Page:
An appeals court has said a Jacksonville judge was within his rights to set bail at $750,009 for an Air Force tech sergeant charged with soliciting sex online with an undercover officer posing as a 13-year-old girl.
Lawyers for Dennis Edwin Mehaffie, 38, argued he has no way of paying such a sum and it unfairly punishes him. It essentially means he has no means of getting out even though bail is not supposed to be punitive.
Mehaffie also appears to have been one of at least 10 people arrested in a sting that occurred during the first week of April, with everyone charged with roughly the same crimes. However, the bail amounts set for each person varies widely.
Mehaffie lives in Naylor, Ga., and is stationed at Moody Air Force Base in Valdosta. He is charged with soliciting a child via computer, traveling to meet after using a computer to seduce/solicit/lure a child and unlawful use of a two-way communication device.
According to court documents, Mehaffie responded to a Craiglist ad and began conversing with an undercover officer. During these emails and text message exchanges, Mehaffie discussed specific sexual activities he would like to engage in.
He later arrived at the home where the undercover officer indicated the fictional girl lived and had condoms in his possession.
Circuit Judge Adrian G. Soud set bail at $250,003 for each of the three charges, totaling the $750,009. Soud did the same for the other defendant who appeared before him who was arrested in the sting. Five other judges handled the remaining cases, with $10,000 being the lowest bail given.
Attorneys for Mehaffie asked Soud to reduce the total, arguing that Florida law requires a judge to set a reasonable bail amount for anyone who qualifies for release. During an evidentiary hearing Mehaffie's parents said their son could stay with them in August, and they would make sure he made it to all court appearances. But the parents said the most they could afford in bail was $5,000.
Attorney Bryan DeMaggio also said in court filings that his client has no criminal history and had served in the Air Force for 17 years including 20 deployments in the Middle East. DeMaggio declined to comment for this story.
Soud rejected the request and said the high bail amount was justified because of the nature of the charges, the danger to the community and the possibility that Mehaffie could flee if released.
Lawyers then asked the 1st District Court of Appeal in Tallahassee to lower the bail, arguing it was tantamount to none at all. But in a 2-1 decision Wednesday the appellate judges said Soud had a right to set bail the way he did.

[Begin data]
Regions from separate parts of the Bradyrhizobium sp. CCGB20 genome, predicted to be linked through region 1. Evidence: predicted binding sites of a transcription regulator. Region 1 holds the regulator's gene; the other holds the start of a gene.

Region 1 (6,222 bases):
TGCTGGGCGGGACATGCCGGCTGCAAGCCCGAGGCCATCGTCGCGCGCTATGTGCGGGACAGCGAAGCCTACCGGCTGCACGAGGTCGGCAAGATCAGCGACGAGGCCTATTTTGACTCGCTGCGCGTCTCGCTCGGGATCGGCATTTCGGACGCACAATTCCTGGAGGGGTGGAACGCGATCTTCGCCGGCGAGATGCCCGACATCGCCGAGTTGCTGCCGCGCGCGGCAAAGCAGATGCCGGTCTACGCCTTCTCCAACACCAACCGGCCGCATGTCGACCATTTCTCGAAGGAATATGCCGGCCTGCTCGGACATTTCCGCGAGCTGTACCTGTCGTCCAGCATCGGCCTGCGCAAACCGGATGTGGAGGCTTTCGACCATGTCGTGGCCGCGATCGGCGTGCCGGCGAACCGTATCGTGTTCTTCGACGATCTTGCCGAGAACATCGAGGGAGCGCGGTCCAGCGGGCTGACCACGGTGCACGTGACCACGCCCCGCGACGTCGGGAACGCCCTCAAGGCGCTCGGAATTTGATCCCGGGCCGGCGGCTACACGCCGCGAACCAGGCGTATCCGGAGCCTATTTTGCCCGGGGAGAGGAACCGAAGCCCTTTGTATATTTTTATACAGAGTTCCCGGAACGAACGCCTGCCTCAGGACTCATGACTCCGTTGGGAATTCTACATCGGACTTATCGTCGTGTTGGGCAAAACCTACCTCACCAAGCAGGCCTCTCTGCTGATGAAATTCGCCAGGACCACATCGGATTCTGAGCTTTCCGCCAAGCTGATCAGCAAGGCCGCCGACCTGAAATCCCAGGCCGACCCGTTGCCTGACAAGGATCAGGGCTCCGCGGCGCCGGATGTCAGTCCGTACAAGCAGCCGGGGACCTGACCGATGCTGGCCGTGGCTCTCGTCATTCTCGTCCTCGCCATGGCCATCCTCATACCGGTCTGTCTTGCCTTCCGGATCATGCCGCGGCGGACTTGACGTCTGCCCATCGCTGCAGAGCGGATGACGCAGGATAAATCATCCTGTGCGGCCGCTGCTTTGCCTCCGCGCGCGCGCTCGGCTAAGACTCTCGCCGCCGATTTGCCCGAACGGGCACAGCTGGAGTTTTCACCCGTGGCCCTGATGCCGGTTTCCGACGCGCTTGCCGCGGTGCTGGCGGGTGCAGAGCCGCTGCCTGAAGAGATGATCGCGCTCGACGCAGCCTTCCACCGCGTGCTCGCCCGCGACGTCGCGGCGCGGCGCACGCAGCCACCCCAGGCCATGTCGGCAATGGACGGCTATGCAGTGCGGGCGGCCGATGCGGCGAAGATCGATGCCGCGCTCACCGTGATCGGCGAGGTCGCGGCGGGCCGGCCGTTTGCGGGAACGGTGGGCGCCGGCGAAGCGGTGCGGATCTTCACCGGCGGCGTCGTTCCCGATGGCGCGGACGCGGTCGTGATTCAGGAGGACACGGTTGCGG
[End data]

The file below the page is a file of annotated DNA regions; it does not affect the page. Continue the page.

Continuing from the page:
Judge Lori Rowe, writing for the majority, said a bail amount is not excessive or unreasonable just because a defendant can't pay it.
"Here, the court properly considered that Mehaffie is a flight risk given that Mehaffie has no ties to the Jacksonville community or even to the state of Florida," Rowe said. "Second the court took into consideration the serious nature of the charges against Mehaffie in finding that he posed a clear and imminent threat to the danger of the community."
Writing in dissent, Judge Nikki Clark said the bail was excessive and should be reduced.
Testimony at the evidentiary hearing established that he'd been in the Air Force for 17 years and was a "good soldier," Clark said, while adding that a psychologist who examined him determined there was a low risk of him entering into sexually inappropriate activity.
Clark also said the Florida Constitution entitles every person charged with a crime, except those most serious, a pretrial release on reasonable conditions.
"Here the bond of $750,009 is excessive in light of the undisputed evidence of Mehaffie's exemplary employment and armed-service history and involvement in his community, along with his financial status," Clark said.
A trial date for Mehaffie has not yet been set.
In the other cases, three of the defendants had Circuit Judge Kevin Blazs, who set bail at $10,000 for one defendant and $450,000 each for the other two.
Circuit Judge Mark Hulsey set bail at $105,000 for one defendant and $750,000 for another.
Acting Circuit Judge Charles Cofer set bail at $125,000 for one defendant, Circuit Judge James Daniel set it at $450,000 for another and Circuit Judge Tatiana Salvador's was $15,000 for the final defendant.
Salvador originally said $450,000 but dropped it, as did Blazs when he lowered the bail of another defendant from $115,000 to $10,000. Daniel denied a motion to reduce the bail on his defendant.
Four of the 10 defendants have reached plea deals that involve time served and probation that limits their access to computers and prohibits them from being around children and schools.
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